Stanford Internet Observatory (SIO) recently published a report analyzing a pro-Indian Army propaganda campaign on social media.
To clarify, the Stanford Internet Observatory is a program of the Cyber Policy Center which is a joint initiative of the Freeman Spogli Institute of International Studies and the prestigious Stanford Law School in the US.
The report titled “My Heart Belongs to Kashmir: An Analysis of a Pro-Indian Army Covert Influence Operation on Twitter” takes note of a Twitter network that was recently suspended and concludes that the network was consistent with the Chinar Corps.
To clarify, the Chinar Corps is a Corps of the Indian Army that is presently located in Srinagar and responsible for military operations in the Kashmir Valley. Chinar Corps also has social media accounts where it consistently promotes a positive image of the Indian Army despite its internationally recognized human rights violations in Kashmir. Moreover, the social media accounts of Chinar Corps were suspended and blocked for short periods of time on multiple occasions for “coordinated inauthentic activity”.
Last month, Twitter identified a network of over 1000 accounts that tweeted about India and Pakistan. Twitter suspended the network for violating its Platform Manipulation and Spam Policy and said that the presumptive country of origin was India.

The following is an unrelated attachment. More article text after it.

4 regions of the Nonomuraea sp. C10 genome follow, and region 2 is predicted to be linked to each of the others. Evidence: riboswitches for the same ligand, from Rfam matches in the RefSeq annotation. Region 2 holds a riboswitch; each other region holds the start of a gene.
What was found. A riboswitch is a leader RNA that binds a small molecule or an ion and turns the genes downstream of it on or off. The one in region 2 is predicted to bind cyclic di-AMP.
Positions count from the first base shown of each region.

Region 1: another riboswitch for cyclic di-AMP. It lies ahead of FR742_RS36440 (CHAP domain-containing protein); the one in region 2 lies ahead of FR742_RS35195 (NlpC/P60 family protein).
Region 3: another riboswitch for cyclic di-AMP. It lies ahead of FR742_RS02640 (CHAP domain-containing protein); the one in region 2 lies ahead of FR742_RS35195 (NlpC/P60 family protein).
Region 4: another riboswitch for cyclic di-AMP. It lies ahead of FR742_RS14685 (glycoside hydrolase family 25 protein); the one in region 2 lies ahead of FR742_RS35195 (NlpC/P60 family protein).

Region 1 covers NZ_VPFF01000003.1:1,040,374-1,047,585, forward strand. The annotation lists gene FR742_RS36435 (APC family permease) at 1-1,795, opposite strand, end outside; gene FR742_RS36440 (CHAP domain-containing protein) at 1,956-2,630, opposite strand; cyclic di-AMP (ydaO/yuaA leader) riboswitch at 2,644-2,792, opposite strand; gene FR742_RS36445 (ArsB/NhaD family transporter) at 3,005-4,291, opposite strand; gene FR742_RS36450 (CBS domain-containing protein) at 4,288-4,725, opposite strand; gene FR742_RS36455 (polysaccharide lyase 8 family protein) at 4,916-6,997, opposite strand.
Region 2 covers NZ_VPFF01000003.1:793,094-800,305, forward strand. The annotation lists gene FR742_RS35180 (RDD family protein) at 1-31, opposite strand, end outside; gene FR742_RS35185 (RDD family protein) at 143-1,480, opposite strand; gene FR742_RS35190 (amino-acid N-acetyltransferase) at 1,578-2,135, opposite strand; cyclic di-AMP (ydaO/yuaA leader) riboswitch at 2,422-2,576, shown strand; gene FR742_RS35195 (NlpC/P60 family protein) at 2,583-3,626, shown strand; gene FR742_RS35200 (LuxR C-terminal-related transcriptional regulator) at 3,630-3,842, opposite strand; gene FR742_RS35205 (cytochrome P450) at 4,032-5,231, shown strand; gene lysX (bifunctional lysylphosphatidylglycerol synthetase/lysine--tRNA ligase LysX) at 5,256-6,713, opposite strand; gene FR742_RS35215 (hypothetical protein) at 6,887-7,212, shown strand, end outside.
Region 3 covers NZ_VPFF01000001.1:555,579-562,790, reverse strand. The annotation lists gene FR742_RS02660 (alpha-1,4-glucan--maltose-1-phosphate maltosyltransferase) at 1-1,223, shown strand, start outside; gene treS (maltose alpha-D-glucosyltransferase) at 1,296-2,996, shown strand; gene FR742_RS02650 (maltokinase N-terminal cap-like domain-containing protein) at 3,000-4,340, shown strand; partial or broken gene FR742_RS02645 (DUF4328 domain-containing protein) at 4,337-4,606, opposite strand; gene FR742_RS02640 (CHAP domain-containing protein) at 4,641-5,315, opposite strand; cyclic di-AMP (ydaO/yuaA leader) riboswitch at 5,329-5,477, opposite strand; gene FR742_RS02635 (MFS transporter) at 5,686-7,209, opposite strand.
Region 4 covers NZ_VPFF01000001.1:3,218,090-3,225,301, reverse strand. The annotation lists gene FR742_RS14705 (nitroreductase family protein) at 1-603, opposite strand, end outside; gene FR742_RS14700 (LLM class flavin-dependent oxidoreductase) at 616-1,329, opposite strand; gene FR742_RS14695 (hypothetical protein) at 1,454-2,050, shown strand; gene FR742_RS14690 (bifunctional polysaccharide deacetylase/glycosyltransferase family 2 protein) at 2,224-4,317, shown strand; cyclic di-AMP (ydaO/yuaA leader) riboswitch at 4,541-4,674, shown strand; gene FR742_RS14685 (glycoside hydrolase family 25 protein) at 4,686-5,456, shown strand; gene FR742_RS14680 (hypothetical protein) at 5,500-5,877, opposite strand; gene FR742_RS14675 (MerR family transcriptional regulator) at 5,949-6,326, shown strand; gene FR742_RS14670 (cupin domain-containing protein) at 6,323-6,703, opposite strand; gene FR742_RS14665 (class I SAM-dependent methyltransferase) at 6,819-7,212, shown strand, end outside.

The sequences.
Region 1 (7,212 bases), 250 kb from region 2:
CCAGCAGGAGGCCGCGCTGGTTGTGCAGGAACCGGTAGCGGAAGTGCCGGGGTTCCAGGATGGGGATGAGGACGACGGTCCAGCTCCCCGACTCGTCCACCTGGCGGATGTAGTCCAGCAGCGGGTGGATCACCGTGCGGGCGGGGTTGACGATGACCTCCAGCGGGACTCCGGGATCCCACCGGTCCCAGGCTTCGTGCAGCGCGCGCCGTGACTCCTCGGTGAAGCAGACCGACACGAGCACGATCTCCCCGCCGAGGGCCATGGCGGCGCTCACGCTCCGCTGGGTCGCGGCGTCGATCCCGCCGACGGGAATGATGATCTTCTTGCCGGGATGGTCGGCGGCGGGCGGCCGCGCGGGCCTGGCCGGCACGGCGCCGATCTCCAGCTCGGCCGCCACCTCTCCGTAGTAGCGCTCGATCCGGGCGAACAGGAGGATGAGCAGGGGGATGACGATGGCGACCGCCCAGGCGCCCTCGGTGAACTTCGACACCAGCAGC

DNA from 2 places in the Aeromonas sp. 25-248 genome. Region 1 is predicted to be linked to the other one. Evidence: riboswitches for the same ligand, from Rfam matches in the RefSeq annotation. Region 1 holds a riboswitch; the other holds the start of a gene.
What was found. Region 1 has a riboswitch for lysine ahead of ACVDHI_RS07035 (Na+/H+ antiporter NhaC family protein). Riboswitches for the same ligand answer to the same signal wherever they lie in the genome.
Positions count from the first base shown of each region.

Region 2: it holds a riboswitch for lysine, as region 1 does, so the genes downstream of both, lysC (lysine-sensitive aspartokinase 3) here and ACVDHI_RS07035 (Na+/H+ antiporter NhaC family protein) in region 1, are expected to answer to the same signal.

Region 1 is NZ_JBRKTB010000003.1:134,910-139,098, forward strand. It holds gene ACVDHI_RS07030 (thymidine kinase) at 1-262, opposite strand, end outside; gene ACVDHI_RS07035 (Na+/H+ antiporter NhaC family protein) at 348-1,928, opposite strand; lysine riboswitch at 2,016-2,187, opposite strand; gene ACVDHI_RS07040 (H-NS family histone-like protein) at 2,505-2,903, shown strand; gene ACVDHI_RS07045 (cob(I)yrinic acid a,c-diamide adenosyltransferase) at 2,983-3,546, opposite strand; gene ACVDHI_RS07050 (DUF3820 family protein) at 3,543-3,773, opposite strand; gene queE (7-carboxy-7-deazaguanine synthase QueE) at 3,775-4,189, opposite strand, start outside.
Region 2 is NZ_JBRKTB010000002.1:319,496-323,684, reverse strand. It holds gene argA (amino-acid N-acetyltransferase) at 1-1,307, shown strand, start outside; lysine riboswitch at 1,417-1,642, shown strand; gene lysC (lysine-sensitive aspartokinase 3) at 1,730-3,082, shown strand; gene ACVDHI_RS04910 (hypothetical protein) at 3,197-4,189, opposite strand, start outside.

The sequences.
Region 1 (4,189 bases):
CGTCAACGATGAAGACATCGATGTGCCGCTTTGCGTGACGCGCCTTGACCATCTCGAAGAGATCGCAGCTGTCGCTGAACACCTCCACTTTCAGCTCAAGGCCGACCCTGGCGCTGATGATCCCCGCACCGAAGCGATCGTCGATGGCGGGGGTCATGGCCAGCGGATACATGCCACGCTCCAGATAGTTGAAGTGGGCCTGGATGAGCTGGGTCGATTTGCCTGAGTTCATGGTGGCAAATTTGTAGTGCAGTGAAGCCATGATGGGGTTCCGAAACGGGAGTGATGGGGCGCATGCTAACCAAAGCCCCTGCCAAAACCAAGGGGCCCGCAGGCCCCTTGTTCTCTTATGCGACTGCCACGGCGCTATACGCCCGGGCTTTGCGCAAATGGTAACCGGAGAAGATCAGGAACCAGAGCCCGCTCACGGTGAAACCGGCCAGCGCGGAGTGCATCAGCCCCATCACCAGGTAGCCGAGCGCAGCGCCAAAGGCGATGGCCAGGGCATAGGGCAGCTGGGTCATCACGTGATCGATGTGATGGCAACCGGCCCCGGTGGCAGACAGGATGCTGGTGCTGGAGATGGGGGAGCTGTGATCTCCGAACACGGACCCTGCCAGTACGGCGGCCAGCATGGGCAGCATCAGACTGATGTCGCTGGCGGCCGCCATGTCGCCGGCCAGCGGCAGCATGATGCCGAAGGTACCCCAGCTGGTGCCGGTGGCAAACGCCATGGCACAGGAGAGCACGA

📢OUT TODAY: Today we are publishing a report analyzing a suspended Twitter network that likely originated in India. 🧵⤵️
— Stanford Internet Observatory (@stanfordio) September 21, 2022
The SIO report notes that while the network was not attributed to any actor or organization, there were many similarities to the Chinar Corps.
“The content of the Twitter network is consistent with the Chinar Corps’ objectives, praising the work of the Indian Army in India-occupied Kashmir,” the SIO report states.
The network was made up of several Twitter accounts posing as fake Kashmiris with images taken from elsewhere on the internet, for instance, Getty Stock Images.
“Tweets tagging journalists aimed either to bring events to the attention of reporters or to bring the reporter to the attention of followers—often in an apparent attempt to target the reporter for what was framed as anti-India content,” the report further revealed.
Moreover, the purpose of the Twitter accounts in the network was to praise the Indian Army for their “military successes” and “provision of humanitarian services in India-administered Kashmir”. The accounts also criticized Pakistan and China who are rivals of India.